Championing schools and putting them at the front and centre has been at the heart of the Sheffield Music Hub’s mission since its formation. The successes of today however have not come easily and it is only recently that some schools can start to boast of a music department with direction and purpose. Progress has been the fruit of relentless pressure, constant dialogue between the hub, practitioners and school staff, and more meaningful and supportive relationships with schools, making up for years of neglect that had left many music teachers isolated and music departments abandoned.  “Ofsted gave us all a roasting when their Music in schools: what hubs must do report was released in 2013”. Indeed, the report was a wake-up call for many and prompted Music to articulate a response. “Still, we had been trying to reconnect with schools since before then, but Ofsted helped us formalise our approach.”

Since then, Sheffield Music Hub has met with each of its 174 schools in the city. “For all of these meetings, we insisted that the Head was present. If they were not available, we would come back at another time. We believed that while you can have a great conversation with a music teacher, if the leadership is not behind them, in many cases nothing will happen.” As a result of these meetings, both the Hub and school would come up with a set of actions and a personalised music planner. “We want to support schools and promote their hard work and efforts”, Ian continues. “We call Champion Schools those that have meaningfully championed music education and we send them a huge banner. 90 schools in the city now have these banners outside their gates!” The initiative has helped spread the word about music education across the city, inspired others to join in and highlighted the value of incorporating music into the curriculum in a more meaningful way. Such has been the popularity and effectiveness of the banner, Ian tells me it is now the schools that ring in asking for their own.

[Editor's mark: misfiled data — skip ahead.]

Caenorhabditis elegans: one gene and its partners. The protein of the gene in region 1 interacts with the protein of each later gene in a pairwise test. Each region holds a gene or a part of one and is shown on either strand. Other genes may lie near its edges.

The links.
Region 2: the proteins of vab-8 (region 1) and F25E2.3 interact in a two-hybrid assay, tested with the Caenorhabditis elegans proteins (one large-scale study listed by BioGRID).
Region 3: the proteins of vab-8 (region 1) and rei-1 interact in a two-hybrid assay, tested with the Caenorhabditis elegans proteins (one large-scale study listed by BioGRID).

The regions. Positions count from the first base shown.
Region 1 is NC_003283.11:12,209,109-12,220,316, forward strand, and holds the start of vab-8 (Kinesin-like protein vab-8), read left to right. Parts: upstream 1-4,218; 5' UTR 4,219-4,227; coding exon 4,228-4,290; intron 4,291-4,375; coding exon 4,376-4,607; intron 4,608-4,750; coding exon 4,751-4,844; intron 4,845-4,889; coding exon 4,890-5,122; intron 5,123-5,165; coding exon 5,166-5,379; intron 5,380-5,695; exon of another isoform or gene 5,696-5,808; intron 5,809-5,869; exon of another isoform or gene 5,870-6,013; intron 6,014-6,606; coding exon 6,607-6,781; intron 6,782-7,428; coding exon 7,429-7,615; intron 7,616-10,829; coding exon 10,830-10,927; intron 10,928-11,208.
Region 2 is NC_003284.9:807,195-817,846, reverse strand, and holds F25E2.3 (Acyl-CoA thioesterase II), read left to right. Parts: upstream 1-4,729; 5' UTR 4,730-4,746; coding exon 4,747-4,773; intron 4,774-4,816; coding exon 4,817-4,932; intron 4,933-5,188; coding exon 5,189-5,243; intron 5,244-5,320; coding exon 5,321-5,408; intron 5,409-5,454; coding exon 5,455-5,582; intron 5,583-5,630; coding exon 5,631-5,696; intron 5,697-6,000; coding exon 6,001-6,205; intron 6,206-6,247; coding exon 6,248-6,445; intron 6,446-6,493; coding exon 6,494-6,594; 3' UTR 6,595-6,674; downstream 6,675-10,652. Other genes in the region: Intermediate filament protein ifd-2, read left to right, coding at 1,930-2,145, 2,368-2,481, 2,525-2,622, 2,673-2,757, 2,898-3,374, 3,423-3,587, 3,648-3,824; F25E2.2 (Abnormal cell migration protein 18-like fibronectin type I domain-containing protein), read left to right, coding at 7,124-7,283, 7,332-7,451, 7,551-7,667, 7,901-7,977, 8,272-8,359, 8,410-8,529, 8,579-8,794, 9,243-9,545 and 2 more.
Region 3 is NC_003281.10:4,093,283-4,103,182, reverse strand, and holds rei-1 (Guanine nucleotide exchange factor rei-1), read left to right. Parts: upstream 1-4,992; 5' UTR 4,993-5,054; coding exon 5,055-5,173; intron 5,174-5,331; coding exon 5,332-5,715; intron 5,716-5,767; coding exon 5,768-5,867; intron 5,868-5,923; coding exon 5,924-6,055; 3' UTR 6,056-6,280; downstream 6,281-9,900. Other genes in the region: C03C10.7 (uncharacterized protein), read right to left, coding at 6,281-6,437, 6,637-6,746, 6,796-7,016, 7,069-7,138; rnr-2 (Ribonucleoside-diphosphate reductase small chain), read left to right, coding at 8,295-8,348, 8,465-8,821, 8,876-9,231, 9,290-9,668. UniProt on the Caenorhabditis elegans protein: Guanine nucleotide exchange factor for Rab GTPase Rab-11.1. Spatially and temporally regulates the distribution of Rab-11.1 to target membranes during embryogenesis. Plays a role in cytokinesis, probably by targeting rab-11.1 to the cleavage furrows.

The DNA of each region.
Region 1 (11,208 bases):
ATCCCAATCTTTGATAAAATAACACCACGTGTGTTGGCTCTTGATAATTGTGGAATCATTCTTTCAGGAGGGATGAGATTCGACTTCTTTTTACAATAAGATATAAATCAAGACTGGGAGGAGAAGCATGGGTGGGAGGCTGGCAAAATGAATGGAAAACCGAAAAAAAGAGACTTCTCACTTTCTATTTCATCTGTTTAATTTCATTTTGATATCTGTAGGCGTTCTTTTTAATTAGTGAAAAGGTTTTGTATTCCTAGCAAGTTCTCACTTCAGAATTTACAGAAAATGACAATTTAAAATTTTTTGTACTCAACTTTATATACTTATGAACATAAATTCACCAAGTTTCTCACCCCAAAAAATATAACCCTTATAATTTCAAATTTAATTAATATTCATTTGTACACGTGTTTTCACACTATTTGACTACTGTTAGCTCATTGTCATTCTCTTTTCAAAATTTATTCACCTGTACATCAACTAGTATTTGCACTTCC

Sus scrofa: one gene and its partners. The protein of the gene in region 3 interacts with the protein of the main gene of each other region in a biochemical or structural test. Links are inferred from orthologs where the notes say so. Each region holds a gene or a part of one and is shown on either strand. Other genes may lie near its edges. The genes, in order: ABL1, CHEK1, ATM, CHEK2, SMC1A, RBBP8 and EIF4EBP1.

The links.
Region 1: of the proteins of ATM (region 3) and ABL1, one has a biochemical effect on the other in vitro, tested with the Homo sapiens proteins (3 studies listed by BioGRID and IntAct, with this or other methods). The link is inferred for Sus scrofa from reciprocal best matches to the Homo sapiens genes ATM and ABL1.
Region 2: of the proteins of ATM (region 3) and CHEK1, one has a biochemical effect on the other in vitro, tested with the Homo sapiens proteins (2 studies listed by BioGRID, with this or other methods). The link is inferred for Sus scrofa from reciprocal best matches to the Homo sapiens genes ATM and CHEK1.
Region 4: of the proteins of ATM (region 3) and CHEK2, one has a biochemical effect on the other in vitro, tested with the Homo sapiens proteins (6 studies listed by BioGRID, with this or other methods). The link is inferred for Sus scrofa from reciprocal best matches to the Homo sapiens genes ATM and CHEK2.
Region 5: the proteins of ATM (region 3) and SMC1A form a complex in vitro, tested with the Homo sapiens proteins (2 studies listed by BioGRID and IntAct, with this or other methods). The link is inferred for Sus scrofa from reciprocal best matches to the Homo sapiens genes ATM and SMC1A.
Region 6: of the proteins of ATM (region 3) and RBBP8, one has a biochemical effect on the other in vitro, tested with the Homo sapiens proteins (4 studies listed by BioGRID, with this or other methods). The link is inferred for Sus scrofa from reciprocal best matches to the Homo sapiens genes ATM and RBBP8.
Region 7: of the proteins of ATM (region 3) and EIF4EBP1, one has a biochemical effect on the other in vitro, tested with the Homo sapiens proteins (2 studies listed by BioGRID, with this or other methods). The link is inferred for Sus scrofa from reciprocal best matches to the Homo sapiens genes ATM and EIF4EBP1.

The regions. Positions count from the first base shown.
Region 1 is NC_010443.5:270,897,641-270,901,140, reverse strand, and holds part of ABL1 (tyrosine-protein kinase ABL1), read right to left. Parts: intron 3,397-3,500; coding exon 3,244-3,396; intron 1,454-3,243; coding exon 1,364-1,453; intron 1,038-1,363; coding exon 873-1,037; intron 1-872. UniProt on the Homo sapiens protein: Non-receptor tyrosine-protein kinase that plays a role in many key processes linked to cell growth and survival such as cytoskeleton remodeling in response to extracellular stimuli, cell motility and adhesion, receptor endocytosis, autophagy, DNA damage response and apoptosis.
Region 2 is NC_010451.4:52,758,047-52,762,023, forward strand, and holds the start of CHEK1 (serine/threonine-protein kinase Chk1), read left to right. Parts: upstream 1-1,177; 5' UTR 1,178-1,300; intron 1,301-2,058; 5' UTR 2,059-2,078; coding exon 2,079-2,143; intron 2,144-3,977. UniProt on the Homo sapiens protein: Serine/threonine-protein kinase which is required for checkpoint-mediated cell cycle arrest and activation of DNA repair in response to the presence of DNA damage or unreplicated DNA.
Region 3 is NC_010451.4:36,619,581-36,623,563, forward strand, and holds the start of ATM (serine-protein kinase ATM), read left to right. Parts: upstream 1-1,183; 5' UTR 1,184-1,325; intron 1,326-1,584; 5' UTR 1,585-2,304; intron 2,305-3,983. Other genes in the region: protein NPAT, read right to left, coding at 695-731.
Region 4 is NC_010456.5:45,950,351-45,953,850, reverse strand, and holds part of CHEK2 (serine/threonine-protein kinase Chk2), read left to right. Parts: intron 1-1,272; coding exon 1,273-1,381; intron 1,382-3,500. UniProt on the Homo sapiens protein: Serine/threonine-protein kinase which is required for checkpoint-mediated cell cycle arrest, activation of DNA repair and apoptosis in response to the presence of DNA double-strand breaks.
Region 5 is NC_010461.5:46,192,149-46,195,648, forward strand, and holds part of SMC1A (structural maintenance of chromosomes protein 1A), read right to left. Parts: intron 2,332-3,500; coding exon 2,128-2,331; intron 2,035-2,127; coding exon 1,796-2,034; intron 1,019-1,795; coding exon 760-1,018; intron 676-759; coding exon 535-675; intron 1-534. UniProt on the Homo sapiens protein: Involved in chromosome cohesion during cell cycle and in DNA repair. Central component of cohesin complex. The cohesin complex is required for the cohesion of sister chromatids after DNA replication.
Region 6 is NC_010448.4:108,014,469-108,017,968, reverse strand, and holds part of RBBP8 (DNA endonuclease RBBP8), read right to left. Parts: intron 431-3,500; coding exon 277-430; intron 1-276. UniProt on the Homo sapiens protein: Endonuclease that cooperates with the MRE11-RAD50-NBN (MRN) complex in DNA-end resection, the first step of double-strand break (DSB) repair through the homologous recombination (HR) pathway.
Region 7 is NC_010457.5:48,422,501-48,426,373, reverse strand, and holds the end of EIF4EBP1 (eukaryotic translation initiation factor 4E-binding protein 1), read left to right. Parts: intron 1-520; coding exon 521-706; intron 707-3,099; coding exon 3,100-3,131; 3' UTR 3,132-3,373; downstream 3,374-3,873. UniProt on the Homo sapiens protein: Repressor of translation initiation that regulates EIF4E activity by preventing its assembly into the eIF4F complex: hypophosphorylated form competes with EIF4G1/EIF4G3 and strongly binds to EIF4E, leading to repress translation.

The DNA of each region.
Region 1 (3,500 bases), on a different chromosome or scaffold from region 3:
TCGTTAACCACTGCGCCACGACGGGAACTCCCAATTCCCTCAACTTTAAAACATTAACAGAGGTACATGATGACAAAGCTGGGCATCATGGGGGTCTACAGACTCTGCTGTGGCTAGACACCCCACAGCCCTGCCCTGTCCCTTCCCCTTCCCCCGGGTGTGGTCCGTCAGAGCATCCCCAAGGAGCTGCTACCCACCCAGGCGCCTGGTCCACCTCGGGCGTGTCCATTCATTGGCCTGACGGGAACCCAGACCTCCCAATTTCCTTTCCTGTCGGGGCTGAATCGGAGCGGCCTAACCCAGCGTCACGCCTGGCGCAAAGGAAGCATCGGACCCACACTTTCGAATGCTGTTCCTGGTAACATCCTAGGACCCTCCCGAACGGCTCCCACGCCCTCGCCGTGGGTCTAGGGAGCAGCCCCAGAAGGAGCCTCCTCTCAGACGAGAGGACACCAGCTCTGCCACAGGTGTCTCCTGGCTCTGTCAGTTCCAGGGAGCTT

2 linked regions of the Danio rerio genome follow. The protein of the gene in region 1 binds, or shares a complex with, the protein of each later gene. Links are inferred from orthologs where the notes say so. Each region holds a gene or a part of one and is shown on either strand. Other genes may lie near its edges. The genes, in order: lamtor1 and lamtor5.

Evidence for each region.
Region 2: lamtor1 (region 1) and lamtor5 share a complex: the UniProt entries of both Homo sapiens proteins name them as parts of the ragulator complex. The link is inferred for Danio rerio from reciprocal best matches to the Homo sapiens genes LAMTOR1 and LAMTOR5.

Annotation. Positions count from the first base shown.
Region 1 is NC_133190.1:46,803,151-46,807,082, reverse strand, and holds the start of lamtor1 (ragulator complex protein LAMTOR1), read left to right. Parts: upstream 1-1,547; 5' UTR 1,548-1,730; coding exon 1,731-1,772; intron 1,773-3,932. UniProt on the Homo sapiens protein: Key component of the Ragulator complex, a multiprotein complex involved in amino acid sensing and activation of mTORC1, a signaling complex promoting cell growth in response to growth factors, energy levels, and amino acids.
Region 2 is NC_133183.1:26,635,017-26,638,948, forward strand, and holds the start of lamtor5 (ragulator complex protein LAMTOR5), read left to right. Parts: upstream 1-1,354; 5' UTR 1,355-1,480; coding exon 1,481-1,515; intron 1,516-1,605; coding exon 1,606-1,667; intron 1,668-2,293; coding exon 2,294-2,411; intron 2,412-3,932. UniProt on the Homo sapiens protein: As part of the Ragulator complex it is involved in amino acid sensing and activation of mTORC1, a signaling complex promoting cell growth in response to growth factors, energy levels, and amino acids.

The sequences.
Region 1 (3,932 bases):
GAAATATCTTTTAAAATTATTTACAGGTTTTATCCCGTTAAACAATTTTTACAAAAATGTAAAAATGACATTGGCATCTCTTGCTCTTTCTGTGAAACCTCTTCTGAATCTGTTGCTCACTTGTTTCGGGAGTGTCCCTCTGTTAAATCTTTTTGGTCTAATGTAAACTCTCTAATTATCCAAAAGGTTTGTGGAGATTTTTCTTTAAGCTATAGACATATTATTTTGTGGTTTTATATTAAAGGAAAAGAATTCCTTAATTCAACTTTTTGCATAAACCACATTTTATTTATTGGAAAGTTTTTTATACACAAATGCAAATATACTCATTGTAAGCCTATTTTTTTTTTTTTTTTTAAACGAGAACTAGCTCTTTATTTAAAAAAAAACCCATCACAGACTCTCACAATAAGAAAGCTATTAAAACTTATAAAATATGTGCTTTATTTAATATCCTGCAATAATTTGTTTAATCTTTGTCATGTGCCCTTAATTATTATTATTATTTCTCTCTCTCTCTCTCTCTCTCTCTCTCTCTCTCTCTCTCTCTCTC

Sheffield Music Hub “Champion School” banners outside schools in Sheffield.

This progress is due in large part to the hub’s deeply personalised relationship with its schools and practitioners. Music teachers are called Music Leaders and are responsible not only for the teaching, but also to work strategically with schools and help advance both the objectives of the hub and the action plans for the school. “They don’t just parachute into the school and then out again. They sit down with the head and really embed themselves into the school community. That’s why we can deliver 100% data back to Arts Council England. We are very proud of this data return.”

Awarding schools in Sheffield with the Music Mark certificate has meant that all this hard work is getting the recognition it deserves. “Teachers are doing so much for their kids. They attend all events, conferences, workshops; they take their kids everywhere and inspire them. And what the kids are doing, from playing the violin to DJing- it’s just spectacular!”

Spectacular indeed, and once our conversation is over, I realise just how contagious Ian’s positivity is. Maybe making a difference starts with spreading good news.


School Membership is only available in partnership with, and through nomination by, its local Music Education Hub. For more information on Music Mark membership, click HERE.